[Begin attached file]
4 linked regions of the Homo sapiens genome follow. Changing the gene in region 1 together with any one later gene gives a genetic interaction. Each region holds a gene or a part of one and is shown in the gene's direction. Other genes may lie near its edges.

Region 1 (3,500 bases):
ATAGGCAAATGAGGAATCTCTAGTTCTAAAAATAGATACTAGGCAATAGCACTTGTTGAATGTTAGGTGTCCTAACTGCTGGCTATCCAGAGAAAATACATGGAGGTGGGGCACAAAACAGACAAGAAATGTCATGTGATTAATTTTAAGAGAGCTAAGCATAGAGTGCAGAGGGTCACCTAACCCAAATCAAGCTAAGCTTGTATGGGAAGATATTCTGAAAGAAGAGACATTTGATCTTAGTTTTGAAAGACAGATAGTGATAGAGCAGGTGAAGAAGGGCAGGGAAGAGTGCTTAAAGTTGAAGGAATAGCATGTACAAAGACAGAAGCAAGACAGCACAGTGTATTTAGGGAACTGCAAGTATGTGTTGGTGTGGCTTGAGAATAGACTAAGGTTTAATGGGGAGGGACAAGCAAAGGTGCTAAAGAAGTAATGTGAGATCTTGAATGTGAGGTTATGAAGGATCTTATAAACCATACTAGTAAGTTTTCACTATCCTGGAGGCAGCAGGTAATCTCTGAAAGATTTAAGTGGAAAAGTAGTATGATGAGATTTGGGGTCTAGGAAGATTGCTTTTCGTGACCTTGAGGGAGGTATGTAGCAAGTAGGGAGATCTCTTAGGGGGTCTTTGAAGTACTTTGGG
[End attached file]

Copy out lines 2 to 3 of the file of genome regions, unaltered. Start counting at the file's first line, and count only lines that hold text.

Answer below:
Region 1 (3,500 bases):
ATAGGCAAATGAGGAATCTCTAGTTCTAAAAATAGATACTAGGCAATAGCACTTGTTGAATGTTAGGTGTCCTAACTGCTGGCTATCCAGAGAAAATACATGGAGGTGGGGCACAAAACAGACAAGAAATGTCATGTGATTAATTTTAAGAGAGCTAAGCATAGAGTGCAGAGGGTCACCTAACCCAAATCAAGCTAAGCTTGTATGGGAAGATATTCTGAAAGAAGAGACATTTGATCTTAGTTTTGAAAGACAGATAGTGATAGAGCAGGTGAAGAAGGGCAGGGAAGAGTGCTTAAAGTTGAAGGAATAGCATGTACAAAGACAGAAGCAAGACAGCACAGTGTATTTAGGGAACTGCAAGTATGTGTTGGTGTGGCTTGAGAATAGACTAAGGTTTAATGGGGAGGGACAAGCAAAGGTGCTAAAGAAGTAATGTGAGATCTTGAATGTGAGGTTATGAAGGATCTTATAAACCATACTAGTAAGTTTTCACTATCCTGGAGGCAGCAGGTAATCTCTGAAAGATTTAAGTGGAAAAGTAGTATGATGAGATTTGGGGTCTAGGAAGATTGCTTTTCGTGACCTTGAGGGAGGTATGTAGCAAGTAGGGAGATCTCTTAGGGGGTCTTTGAAGTACTTTGGG